Wednesday, November 24, 2010

Why Small and Micro-Cap Companies Are Better For Your Portfolio

I have MSNBC on in the background and they just mentioned that Cisco (CSCO) may now be undervalued due to its recent drop. A quick earnings power calculation using an 8% cost of capital due to their financing mix shows actually that they're pretty fairly valued in my opinion (plus or minus a dollar) which got me thinking about market prices in general.

A lot of investors, especially value investors, like to purchase companies selling for less than what they think they would be sold for. However, the inherent error in this thinking is that it leads one to believe that the market is pricing companies at how much they are truly worth, when its clear that it is pricing companies as a going concern. What does this mean? It means that the market price is only reflective of the expected future earnings power of the companies assets, not its buyout value.

In other words, let's say I have a unique lemonade machine that makes the greatest lemonade ever and I can make $10 a year with it by opening a lemonade stand. Assuming I have a 10% cost of capital (for a lemonade stand, I know this is ridiculous but just to prove a point!), the earnings power of that lemonade stand would be $100 ($10/.10). This $100 would be the reflected market capitalization if my stand was publicly traded. If however, you came along and offered to buy me out, it really wouldn't make sense for me to sell it to you only for a $100.

But that's what it's worth right? Well yes, but its worth that much assuming nothing changes (as a going concern!). However, if you come in and offer to buy, suddenly the perceived value of my stand increases. As the owner I start to think "this is greatest lemonade stand in the world, they'll make a killing...and what about me? The only thing I know how to do is sell lemonade. Where can I find a stand of equal value once I sell? Nowhere! They better pay up then." So we have a small element of reflexivity coming into play here.

In a way, this happens in all acquisitions, that the very premise of an acquisition being proposed ups the perceived value of the entity from a going concern to a total buyout value. This is why when a potential acquisition is announced, the stock price jumps.When a possible acquisition manifests, suddenly book value and intangible asset value get factored in along with earnings power, which puts a premium on the original market price.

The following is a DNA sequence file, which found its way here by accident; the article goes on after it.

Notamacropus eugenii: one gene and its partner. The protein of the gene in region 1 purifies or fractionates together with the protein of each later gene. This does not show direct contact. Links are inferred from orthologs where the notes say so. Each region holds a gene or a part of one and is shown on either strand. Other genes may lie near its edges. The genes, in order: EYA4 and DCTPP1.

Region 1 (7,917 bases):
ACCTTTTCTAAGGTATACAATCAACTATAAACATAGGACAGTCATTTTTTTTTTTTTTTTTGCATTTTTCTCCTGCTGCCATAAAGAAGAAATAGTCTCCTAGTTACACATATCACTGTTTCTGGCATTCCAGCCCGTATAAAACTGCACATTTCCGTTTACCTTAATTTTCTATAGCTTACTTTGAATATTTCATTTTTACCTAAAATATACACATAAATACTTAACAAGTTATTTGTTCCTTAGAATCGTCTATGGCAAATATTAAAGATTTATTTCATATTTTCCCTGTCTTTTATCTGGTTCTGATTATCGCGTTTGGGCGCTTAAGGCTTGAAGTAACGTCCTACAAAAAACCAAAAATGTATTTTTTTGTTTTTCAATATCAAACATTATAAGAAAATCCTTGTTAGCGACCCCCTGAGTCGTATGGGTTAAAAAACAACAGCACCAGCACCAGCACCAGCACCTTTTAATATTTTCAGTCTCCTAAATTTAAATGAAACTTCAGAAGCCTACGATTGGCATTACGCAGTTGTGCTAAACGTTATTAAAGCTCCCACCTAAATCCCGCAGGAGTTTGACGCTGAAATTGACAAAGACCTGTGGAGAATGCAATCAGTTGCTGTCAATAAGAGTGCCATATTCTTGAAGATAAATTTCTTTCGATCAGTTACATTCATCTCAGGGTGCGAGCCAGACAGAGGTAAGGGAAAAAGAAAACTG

The positive outlook one could take from this then is that technically all public companies are undervalued to what they are really worth. The bad side about this is that "buyout" value will not justifiably manifest unless someone comes along to buy the company (it could manifest from market gyrations, but there's no fundamental basis to support this). With this in mind, what do you think the odds are of someone coming along and buying, say, Exxon-Mobil? ZERO!! Its one of the biggest companies in the world, who would even have the money to do so?

Which leads me to my premise that the individual investor has a better shot at having value realized by investing in smaller companies. Not only because smaller companies have a better chance at being acquired (that's a crapshoot, don't start trying to predict that stuff), but because less market participants are paying attention to them. If 10,000 CFA's are watching CSCO and valuing it accordingly so that the market prices it at around $19, what are the odds that all 10,000 CFA's and all the other market participants are wrong?

In the book The Wisdom of Crowds by James Surowiecki, he makes a point about this using the popular game show "Who Wants To Be A Millionaire." He noted that when someone Phoned a Friend, on average they received a correct answer about 65% of the time (actually seems pretty high to me!). Compare that to the Ask The Audience lifeline, which yielded a correct answer about 91% of the time. What does this tell you about market prices? They are usually right when lots of people are looking at them.

However, the less people looking at a company, the more of chance it could be unfairly valued. Perhaps only 100 CFA's looked at a particular small company, and because their priorities lie in getting through a ton of small caps and micro caps to move onto bigger and better projects, they might have overlooked crucial information. And that is where the individual investor's edge comes in. Those who are willing to do their homework and find value where a small amount of people were too rushed or lazy to look will get the payoff when the fundamentally supported value manifests in the price.

Something to think about...